Scuba Diver Australasia - - Contents - By Clau­dia We­ber-Ge­bert

The first time I vis­ited Tener­ife, I was cap­ti­vated by the idea of shoot­ing the res­i­dent pi­lot whales – a pro­tected species re­quir­ing the per­mis­sion of the Span­ish gov­ern­ment to swim with. It was a dream that seemed im­pos­si­ble.

Back home, I could not aban­don the thought, so I bus­ied my­self re­search­ing how to gain ap­proval from the Span­ish gov­ern­ment. I was de­ter­mined to shoot these won­der­ful crea­tures that found their home around the Ca­nary Is­lands.

Nine months later, I found my­self in a small boat at the coast­line of Tener­ife Is­land, 1000 me­tres of wa­ter be­neath me, wait­ing for the mo­ment where I could fi­nally meet the pi­lot whales. The weather con­di­tions were ideal – calm wa­ters, a slight breeze, with warm rays of the sun beat­ing on our backs. At first, the whales were trav­el­ling too fast; we could only take sur­face pic­tures, or dip our cam­eras into the wa­ter. Even that in it­self was a won­der­ful feel­ing: They were so close we even got a whiff of their breath – not a pleas­ant smell I must ad­mit!

Sud­denly, Ser­gio Han­quet, our guide, turned the boat and told us to get ready to slip into the wa­ter. I put my mask and fins on and sat at the edge of the boat, hold­ing my cam­era tight. And then I heard the magic word, “Go!”

Im­me­di­ately, I let my­self slip into the wa­ter as qui­etly as pos­si­ble. My hus­band did the same. We care­fully swam in the di­rec­tion of the pod – wow, what a feel­ing! The whales kept a dis­tance, then turned and swam away. It was breath­tak­ing.

Back on the small boat, we re­peated this procedure sev­eral times; Ser­gio would look for the best op­por­tu­ni­ties, watch­ing the small groups of pi­lot whales in the ocean, and then ad­vanc­ing to­ward them. As we spot­ted a huge dor­sal fin,

Ser­gio once again in­structed us to be pre­pared.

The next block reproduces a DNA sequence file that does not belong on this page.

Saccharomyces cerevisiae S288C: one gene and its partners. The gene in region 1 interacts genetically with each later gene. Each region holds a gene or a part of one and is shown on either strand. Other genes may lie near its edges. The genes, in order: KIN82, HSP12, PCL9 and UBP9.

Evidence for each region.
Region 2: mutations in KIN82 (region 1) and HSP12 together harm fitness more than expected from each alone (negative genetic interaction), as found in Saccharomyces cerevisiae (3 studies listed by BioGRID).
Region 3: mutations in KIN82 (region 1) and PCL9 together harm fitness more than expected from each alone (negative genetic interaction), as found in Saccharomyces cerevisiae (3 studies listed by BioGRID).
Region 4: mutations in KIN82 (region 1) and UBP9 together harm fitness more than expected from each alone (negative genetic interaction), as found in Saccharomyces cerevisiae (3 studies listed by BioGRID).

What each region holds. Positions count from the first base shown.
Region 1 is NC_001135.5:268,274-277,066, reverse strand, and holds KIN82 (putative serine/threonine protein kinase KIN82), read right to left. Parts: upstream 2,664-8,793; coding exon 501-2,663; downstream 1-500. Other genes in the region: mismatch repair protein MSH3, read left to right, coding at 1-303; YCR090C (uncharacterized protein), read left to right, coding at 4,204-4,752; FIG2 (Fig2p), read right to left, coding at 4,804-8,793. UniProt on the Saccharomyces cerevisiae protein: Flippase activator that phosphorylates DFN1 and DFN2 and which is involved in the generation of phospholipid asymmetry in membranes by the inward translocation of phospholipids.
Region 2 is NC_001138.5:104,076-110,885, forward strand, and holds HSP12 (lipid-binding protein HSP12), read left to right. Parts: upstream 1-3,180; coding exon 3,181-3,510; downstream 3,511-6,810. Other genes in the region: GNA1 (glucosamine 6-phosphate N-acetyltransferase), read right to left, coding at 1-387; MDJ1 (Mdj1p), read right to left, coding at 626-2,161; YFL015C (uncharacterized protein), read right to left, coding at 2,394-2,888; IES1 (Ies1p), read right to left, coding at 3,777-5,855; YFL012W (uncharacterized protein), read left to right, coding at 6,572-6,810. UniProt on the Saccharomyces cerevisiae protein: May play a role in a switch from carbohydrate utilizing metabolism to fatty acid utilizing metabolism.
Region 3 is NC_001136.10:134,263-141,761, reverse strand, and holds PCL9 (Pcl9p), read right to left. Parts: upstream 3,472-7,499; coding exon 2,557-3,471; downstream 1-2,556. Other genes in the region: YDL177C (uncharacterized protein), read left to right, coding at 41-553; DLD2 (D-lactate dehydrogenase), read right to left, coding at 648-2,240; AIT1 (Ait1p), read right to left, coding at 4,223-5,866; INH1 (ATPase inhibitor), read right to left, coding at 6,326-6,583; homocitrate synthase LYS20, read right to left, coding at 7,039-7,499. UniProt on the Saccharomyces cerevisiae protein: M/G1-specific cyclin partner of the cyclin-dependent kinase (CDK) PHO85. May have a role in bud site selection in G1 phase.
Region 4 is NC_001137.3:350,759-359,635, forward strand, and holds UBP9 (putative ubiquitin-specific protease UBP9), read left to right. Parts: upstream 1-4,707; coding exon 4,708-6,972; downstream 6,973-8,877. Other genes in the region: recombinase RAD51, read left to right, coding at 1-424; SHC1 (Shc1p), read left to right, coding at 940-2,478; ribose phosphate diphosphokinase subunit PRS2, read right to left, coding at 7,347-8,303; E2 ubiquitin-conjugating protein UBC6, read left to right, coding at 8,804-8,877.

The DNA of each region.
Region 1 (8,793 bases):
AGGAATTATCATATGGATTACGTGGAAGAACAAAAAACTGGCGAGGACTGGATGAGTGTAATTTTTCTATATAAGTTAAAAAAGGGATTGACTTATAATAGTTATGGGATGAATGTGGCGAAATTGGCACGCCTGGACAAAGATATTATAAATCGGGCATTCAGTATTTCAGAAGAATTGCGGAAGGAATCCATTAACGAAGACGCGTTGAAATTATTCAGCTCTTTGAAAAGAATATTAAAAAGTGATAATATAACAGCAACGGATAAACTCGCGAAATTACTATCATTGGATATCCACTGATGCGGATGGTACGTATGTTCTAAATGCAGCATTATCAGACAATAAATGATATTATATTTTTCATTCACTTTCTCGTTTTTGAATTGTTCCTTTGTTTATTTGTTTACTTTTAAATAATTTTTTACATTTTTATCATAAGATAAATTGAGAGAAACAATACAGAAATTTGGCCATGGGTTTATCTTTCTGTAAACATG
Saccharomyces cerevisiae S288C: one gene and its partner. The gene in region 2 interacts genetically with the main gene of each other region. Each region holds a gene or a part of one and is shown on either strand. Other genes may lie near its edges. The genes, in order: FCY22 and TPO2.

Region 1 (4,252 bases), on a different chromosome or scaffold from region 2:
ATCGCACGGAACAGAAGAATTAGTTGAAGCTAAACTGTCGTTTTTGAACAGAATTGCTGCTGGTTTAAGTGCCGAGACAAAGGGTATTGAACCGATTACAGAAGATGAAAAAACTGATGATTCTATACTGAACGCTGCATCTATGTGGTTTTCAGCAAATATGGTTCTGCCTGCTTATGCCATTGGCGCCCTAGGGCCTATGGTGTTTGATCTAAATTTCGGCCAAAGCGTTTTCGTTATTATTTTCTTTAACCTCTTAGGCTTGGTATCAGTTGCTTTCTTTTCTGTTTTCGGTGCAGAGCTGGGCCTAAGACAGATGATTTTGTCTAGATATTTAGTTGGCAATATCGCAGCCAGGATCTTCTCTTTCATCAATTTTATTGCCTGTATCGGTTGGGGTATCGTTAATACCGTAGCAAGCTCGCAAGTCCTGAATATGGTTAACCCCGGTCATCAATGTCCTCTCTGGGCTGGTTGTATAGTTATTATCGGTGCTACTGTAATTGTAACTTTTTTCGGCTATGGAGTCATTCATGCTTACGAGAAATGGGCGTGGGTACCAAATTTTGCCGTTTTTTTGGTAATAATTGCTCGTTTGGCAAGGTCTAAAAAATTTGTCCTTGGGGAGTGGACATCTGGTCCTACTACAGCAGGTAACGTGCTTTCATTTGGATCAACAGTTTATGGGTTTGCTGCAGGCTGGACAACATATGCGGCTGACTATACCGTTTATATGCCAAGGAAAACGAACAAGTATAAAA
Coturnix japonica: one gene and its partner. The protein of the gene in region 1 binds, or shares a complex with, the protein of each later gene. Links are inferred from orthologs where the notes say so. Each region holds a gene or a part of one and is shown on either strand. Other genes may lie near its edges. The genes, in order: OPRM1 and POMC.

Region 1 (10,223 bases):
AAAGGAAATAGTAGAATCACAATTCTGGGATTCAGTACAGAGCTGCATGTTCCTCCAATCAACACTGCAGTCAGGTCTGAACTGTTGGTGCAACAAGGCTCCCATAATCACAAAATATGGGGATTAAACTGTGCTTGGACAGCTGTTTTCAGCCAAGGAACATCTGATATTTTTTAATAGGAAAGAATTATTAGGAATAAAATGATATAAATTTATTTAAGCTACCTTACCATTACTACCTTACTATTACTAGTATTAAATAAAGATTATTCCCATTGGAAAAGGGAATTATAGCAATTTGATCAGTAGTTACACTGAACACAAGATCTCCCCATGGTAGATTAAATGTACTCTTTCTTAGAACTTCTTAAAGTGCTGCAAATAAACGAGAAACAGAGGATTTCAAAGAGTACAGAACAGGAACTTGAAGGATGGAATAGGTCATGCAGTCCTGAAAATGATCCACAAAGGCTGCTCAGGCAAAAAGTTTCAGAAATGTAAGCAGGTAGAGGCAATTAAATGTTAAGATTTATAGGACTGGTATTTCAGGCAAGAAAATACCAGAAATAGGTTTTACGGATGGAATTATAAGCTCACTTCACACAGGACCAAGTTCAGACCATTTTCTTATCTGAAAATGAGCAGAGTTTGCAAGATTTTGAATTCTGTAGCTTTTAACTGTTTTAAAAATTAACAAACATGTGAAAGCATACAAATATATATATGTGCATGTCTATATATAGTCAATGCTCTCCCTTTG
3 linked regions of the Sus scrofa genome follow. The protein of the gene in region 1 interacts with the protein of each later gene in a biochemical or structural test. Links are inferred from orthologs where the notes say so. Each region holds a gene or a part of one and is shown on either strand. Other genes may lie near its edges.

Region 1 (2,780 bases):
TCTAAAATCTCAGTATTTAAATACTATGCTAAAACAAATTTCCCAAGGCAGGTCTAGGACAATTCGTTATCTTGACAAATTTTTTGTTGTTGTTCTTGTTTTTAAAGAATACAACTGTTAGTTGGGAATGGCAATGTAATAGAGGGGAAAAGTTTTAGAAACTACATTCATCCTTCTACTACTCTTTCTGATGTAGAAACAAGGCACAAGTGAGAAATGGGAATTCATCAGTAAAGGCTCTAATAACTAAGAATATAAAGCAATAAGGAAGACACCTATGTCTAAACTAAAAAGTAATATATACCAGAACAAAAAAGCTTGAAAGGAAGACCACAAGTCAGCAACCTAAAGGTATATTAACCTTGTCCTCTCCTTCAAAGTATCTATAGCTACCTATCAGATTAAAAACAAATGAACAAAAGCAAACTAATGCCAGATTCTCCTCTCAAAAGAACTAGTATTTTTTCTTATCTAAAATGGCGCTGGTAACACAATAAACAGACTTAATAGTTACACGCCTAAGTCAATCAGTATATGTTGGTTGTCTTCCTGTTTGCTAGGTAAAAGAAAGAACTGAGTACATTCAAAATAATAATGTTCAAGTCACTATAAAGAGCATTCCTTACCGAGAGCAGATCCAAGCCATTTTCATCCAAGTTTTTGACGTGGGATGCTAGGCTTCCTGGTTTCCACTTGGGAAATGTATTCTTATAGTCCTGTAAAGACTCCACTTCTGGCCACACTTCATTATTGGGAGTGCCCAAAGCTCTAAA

I was al­ready sit­ting on the edge of the rock­ing boat when I heard the “Go”.

I jumped into the wa­ter and found my­self di­rectly in front of a huge male adult. This one was huge, re­ally huge, and it was com­ing closer. At that mo­ment, a thou­sand thoughts were run­ning through my head: “He must have seen me”, “Did he re­ally see me? I hope not…”, “Is this dan­ger­ous?” The story of a woman pulled down 40 me­tres by a pi­lot whale came to mind. I was snapped back to re­al­ity, re­al­is­ing that I should be tak­ing pic­tures.

I put my cam­era in front of my body, as if that tiny thing could pro­tect me against a whale, and pushed the trig­ger.

When I fi­nally made eye con­tact with the whale, I was sud­denly over­come with emo­tion. This ma­jes­tic crea­ture no­ticed me. He drifted past, keep­ing me in his field of view be­fore dis­ap­pear­ing into the blue. I will never for­get those eyes, gen­tle and a lit­tle sad, and the strength I felt from them – what a mov­ing mo­ment!

When I lifted my head out of the wa­ter again, the two men on the boat were laugh­ing. “That was a huge one, wasn’t it?” Ser­gio chuck­led.

Gov­ern­ment per­mis­sion must be given to swim with the pi­lot whales of Tener­ife

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